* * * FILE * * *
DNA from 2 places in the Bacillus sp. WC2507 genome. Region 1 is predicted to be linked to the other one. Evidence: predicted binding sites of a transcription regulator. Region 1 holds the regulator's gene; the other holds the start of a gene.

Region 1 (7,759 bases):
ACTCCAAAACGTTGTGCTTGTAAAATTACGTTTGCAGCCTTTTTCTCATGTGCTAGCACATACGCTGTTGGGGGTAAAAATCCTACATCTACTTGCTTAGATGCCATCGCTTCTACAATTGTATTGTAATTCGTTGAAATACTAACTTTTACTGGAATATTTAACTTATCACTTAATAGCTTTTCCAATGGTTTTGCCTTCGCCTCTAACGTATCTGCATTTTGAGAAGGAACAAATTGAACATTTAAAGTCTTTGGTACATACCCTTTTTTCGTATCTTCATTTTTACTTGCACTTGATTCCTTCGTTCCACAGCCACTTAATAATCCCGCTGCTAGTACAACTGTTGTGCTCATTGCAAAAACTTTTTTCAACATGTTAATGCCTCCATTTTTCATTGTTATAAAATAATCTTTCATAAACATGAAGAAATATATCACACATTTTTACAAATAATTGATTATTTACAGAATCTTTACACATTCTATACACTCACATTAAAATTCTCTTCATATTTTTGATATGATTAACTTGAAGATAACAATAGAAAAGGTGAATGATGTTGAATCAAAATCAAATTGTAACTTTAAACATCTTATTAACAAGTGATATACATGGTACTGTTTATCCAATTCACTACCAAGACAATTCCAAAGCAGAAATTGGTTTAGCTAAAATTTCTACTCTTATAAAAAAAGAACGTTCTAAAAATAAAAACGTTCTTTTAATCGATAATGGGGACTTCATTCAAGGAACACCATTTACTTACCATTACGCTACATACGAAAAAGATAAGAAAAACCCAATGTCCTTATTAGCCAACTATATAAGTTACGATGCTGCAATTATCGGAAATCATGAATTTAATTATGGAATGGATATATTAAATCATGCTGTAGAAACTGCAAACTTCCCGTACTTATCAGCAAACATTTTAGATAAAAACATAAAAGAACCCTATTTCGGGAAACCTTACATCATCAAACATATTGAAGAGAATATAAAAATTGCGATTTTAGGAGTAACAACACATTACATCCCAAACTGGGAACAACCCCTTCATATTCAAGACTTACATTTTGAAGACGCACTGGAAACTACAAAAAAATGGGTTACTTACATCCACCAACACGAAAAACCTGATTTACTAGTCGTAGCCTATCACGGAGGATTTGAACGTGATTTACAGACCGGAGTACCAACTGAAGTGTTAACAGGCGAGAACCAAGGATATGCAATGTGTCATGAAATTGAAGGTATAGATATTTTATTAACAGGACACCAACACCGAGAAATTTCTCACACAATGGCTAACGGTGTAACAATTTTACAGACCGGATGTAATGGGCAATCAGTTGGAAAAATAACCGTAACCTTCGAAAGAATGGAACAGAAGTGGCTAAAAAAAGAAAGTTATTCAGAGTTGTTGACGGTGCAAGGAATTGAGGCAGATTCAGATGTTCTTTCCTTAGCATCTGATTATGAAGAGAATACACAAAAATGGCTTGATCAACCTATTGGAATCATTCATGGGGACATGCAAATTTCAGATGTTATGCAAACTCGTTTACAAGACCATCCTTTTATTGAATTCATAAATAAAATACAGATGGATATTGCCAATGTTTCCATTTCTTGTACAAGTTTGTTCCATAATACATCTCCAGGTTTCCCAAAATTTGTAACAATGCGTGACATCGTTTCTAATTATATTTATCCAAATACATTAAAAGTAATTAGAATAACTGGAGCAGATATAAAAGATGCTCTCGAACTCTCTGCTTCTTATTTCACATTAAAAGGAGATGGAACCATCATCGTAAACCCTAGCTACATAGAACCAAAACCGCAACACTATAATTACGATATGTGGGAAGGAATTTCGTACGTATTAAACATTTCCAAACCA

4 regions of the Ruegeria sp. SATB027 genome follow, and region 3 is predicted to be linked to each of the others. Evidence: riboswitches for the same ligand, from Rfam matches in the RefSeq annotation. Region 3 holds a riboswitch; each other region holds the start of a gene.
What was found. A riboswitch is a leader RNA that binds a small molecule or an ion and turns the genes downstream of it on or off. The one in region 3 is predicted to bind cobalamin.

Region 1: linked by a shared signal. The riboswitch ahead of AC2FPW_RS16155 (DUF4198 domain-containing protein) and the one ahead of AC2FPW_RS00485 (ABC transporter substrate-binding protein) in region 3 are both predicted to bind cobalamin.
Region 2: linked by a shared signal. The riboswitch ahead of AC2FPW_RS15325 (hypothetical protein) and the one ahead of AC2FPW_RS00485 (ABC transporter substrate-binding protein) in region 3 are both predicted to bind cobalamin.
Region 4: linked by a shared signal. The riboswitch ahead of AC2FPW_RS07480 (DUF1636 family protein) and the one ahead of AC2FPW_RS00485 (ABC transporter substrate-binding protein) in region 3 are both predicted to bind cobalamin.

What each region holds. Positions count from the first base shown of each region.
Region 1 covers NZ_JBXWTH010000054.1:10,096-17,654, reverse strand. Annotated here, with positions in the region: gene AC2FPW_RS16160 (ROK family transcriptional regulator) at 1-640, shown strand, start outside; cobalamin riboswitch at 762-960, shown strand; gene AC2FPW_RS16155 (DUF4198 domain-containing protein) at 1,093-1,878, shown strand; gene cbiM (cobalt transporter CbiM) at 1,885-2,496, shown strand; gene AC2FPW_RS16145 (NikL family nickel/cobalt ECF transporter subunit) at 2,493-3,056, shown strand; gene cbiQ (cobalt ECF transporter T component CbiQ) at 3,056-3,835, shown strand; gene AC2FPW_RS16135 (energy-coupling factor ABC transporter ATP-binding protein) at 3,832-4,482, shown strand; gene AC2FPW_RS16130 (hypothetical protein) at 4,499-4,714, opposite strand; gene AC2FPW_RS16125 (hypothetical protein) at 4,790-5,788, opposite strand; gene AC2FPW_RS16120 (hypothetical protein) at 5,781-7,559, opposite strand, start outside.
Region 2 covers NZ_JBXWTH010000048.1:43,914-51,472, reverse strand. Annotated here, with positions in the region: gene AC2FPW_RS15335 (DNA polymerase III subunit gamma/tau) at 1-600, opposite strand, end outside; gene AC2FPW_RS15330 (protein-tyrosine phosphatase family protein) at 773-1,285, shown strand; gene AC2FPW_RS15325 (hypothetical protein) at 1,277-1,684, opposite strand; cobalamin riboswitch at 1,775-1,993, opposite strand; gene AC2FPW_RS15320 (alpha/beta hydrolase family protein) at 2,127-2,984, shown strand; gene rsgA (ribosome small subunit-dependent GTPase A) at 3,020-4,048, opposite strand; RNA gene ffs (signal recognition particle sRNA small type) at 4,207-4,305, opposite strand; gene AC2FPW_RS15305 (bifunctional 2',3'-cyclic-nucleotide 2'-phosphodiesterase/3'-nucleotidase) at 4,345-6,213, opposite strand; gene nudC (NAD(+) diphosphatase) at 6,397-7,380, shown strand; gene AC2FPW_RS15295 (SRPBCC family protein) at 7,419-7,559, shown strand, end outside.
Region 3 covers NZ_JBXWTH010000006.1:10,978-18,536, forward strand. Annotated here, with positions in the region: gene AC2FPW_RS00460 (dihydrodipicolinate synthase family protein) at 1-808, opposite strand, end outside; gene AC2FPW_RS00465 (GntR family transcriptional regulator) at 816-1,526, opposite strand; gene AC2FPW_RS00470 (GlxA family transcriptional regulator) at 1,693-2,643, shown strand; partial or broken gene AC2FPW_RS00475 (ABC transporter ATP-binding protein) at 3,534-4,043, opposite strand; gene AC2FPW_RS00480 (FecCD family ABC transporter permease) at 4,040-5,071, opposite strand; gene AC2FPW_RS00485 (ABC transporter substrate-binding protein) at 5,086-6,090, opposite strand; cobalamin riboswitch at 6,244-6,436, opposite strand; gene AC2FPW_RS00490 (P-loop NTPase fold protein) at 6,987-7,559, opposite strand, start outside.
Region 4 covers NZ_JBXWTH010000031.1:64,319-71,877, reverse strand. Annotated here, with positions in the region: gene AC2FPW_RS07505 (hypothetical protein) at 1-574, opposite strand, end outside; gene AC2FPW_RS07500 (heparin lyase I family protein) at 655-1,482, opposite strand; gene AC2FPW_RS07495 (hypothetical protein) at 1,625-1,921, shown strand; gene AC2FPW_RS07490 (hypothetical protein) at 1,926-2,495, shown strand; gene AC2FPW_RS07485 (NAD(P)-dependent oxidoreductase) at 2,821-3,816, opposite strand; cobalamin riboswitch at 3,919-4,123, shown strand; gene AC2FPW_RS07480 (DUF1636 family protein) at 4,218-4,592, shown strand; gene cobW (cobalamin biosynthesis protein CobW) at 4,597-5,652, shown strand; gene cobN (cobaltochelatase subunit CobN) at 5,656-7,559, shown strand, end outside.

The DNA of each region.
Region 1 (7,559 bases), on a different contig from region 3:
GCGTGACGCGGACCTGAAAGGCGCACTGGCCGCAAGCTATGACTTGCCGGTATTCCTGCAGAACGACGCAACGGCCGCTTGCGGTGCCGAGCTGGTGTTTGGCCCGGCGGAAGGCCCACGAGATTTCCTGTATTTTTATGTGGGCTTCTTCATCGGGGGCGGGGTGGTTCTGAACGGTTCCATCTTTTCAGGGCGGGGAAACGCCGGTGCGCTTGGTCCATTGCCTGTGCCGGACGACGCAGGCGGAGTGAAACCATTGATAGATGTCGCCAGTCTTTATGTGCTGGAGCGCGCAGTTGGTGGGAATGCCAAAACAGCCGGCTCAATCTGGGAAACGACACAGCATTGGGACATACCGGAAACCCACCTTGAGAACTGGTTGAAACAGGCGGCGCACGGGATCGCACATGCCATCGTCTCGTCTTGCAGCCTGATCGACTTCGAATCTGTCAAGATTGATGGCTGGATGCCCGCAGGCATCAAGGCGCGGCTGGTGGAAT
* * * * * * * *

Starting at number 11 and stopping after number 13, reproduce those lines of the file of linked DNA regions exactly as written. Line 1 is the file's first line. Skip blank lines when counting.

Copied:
Region 2 covers NZ_JBXWTH010000048.1:43,914-51,472, reverse strand. Annotated here, with positions in the region: gene AC2FPW_RS15335 (DNA polymerase III subunit gamma/tau) at 1-600, opposite strand, end outside; gene AC2FPW_RS15330 (protein-tyrosine phosphatase family protein) at 773-1,285, shown strand; gene AC2FPW_RS15325 (hypothetical protein) at 1,277-1,684, opposite strand; cobalamin riboswitch at 1,775-1,993, opposite strand; gene AC2FPW_RS15320 (alpha/beta hydrolase family protein) at 2,127-2,984, shown strand; gene rsgA (ribosome small subunit-dependent GTPase A) at 3,020-4,048, opposite strand; RNA gene ffs (signal recognition particle sRNA small type) at 4,207-4,305, opposite strand; gene AC2FPW_RS15305 (bifunctional 2',3'-cyclic-nucleotide 2'-phosphodiesterase/3'-nucleotidase) at 4,345-6,213, opposite strand; gene nudC (NAD(+) diphosphatase) at 6,397-7,380, shown strand; gene AC2FPW_RS15295 (SRPBCC family protein) at 7,419-7,559, shown strand, end outside.
Region 3 covers NZ_JBXWTH010000006.1:10,978-18,536, forward strand. Annotated here, with positions in the region: gene AC2FPW_RS00460 (dihydrodipicolinate synthase family protein) at 1-808, opposite strand, end outside; gene AC2FPW_RS00465 (GntR family transcriptional regulator) at 816-1,526, opposite strand; gene AC2FPW_RS00470 (GlxA family transcriptional regulator) at 1,693-2,643, shown strand; partial or broken gene AC2FPW_RS00475 (ABC transporter ATP-binding protein) at 3,534-4,043, opposite strand; gene AC2FPW_RS00480 (FecCD family ABC transporter permease) at 4,040-5,071, opposite strand; gene AC2FPW_RS00485 (ABC transporter substrate-binding protein) at 5,086-6,090, opposite strand; cobalamin riboswitch at 6,244-6,436, opposite strand; gene AC2FPW_RS00490 (P-loop NTPase fold protein) at 6,987-7,559, opposite strand, start outside.
Region 4 covers NZ_JBXWTH010000031.1:64,319-71,877, reverse strand. Annotated here, with positions in the region: gene AC2FPW_RS07505 (hypothetical protein) at 1-574, opposite strand, end outside; gene AC2FPW_RS07500 (heparin lyase I family protein) at 655-1,482, opposite strand; gene AC2FPW_RS07495 (hypothetical protein) at 1,625-1,921, shown strand; gene AC2FPW_RS07490 (hypothetical protein) at 1,926-2,495, shown strand; gene AC2FPW_RS07485 (NAD(P)-dependent oxidoreductase) at 2,821-3,816, opposite strand; cobalamin riboswitch at 3,919-4,123, shown strand; gene AC2FPW_RS07480 (DUF1636 family protein) at 4,218-4,592, shown strand; gene cobW (cobalamin biosynthesis protein CobW) at 4,597-5,652, shown strand; gene cobN (cobaltochelatase subunit CobN) at 5,656-7,559, shown strand, end outside.